Credit: Patience Edet Goanue photo

“It’s a shame that in the richest country in the history of the planet earth, that some people don’t have enough to eat and some people are sleeping on the streets. It is a shame that in this city, we have so many people in need of minimum wage,” said former Council Member Charles Barron.

The term-limited council member was one of 13 city officials to receive certificates from the Urban Justice Center on the steps of City Hall in Manhattan on Thursday, April 3. These council members received passing grades from the annual New York City Council Human Rights Report Card.

The sixth annual report card, released on Tuesday, March 25 during an hour-long webinar, assessed City Council members’ legislative records across a range of human rights areas, including workers’ rights, criminal and juvenile justice and government accountability.

Seven of the 13 City Council members were present to receive the certificates and reaffirmed their commitment to continue fighting for the human rights of New Yorkers. Barron, of Brooklyn’s 42nd District, called for a radical rearrangement of the political and economic order of America and the redistribution of wealth. He received a certificate for his persistence to ensure all districts are treated equally.

The annual assessment of City Council members’ human rights activities is an attempt by the Urban Justice Center to push for a higher standard of government accountability than U.S. legislation typically allows.

Honored for her affordable housing work, former Council representative of Brooklyn 35th District and current Public Advocate Letitia James said elected officials should be graded on the ability to create a better life for New Yorkers.

“I am so proud to serve as the city’s public advocate and to continue working with an increasingly progressive and equitable City Council. I am proud of the wonderful work that the City Council and the administration has done,” James said. “I look forward to doing more together on issues such as pay equity, LGBT rights, workers’ rights and other issues to further universal human rights standards in this great city.”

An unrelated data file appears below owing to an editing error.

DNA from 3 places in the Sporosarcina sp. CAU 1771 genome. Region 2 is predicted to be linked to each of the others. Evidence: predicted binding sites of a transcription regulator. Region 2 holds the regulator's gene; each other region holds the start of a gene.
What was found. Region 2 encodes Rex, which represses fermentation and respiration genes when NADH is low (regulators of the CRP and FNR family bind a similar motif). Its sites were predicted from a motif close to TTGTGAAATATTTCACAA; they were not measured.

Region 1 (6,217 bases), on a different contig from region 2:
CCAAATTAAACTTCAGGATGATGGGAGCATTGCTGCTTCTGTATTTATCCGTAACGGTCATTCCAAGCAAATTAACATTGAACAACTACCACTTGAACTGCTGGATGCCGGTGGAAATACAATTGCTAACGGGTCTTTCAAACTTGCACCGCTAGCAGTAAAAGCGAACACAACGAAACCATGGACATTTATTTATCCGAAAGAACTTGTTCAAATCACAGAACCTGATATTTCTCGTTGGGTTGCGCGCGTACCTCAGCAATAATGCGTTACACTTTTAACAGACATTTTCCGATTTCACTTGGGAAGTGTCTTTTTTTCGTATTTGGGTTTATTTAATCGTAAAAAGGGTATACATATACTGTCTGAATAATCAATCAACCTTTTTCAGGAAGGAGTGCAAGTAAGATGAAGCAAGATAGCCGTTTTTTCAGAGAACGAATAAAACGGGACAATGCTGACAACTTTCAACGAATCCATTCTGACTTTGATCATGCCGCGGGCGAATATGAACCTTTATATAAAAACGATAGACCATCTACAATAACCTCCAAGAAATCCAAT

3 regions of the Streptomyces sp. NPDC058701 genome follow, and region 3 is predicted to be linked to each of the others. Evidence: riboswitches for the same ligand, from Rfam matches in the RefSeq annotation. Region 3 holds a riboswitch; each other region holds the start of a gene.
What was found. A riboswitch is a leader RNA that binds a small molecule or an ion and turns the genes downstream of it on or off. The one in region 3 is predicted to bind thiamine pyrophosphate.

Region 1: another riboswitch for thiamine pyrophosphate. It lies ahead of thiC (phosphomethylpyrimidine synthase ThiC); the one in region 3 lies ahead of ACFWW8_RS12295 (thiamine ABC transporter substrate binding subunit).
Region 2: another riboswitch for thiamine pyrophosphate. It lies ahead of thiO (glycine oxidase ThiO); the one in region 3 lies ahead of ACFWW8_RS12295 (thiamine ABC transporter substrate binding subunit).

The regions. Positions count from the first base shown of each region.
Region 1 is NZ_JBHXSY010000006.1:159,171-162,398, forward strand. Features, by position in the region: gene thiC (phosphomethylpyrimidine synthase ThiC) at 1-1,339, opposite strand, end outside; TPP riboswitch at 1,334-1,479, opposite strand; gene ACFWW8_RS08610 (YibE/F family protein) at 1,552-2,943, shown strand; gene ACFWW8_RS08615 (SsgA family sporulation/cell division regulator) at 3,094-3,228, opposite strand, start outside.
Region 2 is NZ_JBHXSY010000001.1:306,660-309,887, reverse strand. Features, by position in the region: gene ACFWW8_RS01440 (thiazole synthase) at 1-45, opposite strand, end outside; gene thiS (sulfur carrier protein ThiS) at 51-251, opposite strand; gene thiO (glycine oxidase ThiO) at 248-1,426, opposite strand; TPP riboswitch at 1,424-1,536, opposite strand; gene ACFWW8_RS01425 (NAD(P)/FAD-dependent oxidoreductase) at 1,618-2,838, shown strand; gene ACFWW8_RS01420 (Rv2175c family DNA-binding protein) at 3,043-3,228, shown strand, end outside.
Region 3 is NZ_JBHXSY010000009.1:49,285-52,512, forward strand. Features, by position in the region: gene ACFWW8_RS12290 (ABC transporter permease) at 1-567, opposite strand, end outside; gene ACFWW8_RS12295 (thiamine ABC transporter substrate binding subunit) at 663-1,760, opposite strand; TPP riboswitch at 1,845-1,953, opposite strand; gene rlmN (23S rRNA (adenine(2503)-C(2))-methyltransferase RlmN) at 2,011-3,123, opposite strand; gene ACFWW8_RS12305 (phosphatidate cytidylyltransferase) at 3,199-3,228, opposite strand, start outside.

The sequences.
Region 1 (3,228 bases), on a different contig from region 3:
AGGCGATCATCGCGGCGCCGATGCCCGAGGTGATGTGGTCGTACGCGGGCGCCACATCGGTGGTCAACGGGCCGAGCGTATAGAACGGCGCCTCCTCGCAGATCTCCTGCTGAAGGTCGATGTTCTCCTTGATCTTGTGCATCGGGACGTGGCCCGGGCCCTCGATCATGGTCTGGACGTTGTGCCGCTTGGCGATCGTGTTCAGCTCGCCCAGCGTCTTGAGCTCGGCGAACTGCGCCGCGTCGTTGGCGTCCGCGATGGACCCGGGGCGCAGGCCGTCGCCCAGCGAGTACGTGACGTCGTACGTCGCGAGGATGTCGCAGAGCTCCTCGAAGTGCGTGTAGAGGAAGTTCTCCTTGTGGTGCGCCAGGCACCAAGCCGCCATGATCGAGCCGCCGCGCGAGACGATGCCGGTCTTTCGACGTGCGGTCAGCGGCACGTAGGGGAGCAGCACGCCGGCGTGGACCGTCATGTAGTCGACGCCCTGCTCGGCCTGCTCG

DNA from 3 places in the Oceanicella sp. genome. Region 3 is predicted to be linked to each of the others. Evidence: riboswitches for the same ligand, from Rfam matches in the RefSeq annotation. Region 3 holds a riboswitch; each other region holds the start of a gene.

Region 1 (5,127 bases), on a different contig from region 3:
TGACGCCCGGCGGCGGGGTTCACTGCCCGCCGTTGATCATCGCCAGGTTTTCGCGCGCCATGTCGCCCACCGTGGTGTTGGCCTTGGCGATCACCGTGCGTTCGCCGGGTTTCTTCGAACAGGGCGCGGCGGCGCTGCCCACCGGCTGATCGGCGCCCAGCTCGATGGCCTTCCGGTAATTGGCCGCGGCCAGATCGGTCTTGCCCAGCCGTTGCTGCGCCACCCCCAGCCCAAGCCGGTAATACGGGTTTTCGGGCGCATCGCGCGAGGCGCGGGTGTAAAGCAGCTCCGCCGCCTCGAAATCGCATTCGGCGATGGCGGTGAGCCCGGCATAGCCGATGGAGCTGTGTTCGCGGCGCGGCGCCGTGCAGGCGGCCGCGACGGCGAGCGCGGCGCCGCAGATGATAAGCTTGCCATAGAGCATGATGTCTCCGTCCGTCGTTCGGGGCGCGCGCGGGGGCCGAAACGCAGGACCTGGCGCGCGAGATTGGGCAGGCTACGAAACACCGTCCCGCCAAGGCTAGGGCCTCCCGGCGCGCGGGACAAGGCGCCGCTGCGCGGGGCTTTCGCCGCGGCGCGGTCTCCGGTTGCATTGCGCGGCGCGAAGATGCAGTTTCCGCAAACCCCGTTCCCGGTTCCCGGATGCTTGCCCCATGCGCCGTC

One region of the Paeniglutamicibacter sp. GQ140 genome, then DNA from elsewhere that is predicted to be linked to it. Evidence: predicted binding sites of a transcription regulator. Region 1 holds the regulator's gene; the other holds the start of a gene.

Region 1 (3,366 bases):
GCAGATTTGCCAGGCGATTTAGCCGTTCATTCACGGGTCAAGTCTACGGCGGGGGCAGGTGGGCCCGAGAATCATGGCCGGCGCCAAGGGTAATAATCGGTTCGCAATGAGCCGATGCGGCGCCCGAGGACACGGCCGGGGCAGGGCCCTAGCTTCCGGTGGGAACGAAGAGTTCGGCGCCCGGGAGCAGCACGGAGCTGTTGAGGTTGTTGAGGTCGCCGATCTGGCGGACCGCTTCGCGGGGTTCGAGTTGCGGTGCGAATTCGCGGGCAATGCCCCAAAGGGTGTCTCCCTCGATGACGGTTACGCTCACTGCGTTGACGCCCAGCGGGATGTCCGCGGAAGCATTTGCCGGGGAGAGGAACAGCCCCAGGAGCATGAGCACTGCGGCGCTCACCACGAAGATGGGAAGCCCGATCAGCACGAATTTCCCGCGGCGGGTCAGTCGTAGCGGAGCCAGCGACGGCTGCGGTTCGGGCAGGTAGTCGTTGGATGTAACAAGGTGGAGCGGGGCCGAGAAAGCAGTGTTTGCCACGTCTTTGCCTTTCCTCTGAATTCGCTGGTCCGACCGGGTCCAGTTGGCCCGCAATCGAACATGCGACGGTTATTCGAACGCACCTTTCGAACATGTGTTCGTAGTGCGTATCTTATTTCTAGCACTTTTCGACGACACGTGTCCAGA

The human rights project places domestic poverty and discrimination issues within a human rights framework. The human rights standards are to provide an avenue of response to social injustice when national, state and local laws and processes fail, according to the Urban Justice Center. Former City Council Member Robert Jackson, one-time chairperson of the Education Committee and co-chair of the New York City Council Black, Latino and Asian Caucus, was awarded for his work in education. He said that the fight for education is a human right as opposed to just being a civil right.

Jackson disclosed that as part of the achievements made in the educational sector, the City University of New York is putting forward application fee waivers for those who cannot afford to apply in the face of the failure of the New York State Dream Act. The Dream Act was intended to provide access to state financial aid to undocumented immigrant minors. Jackson stressed the importance of education and jobs.

“The education you receive, in the long run, the more money you will earn to support your family, the better off your families will be, for education, health care, housing and the things that we need,” said Jackson.

“Jobs are the most important issues for families today. Without a job, you can’t feed your family, you can’t get them the health care that they need and you can’t house them.”

Although absent at the event, Deborah Rose, representative of the 49th Council District in Staten Island, said in a statement that the Human Rights Report Card has brought a spotlight to how civil and human rights are incorporated in the lawmaking process.

Said Rose, “Priorities of mine this year include ensuring that Superstorm Sandy victims … get relief and access to the funding that was set aside for them to help rebuild their homes and their lives.”

Urban Justice Center said it commends each of the 51 City Council members assessed in the report card for their commitment to public service and New York City, but that the 13 members are applauded for continuing to make New York City a trailblazer in human rights.

“Whether it is Manhattan Borough President Gail Brewer’s push for paid sick leave, Council Member Steven Levin’s work for street vendor rights, Council Members Brad Lander and Jumaane Williams’ calls that the NYPD treat each individual as they would treat me, Council Member Van Bramer’s push for the reform of the Board of Standards and Appeals Process or Council Member Ydanis Rodriguez’s efforts to ensure each New Yorker has their human rights fulfilled,” said Nicole Bramstedt, research and policy coordinator with the Human Rights Projects at the Urban Justice Center. “Each of these 13 Council members has gone above and beyond to ensure equality and government accountability.”

Between 2010 and 2013, Urban Justice Center data show that only 20 percent of bills introduced were in line with human rights ideals, 225 out of 1156. Shani Jamila, director of the Human Rights Project, said the organization is working to create a city that preserves and protects the human rights of all New Yorkers.

“It’s a pleasure to spotlight the achievements of the council members whose work leads us in the right direction,” said Jamila.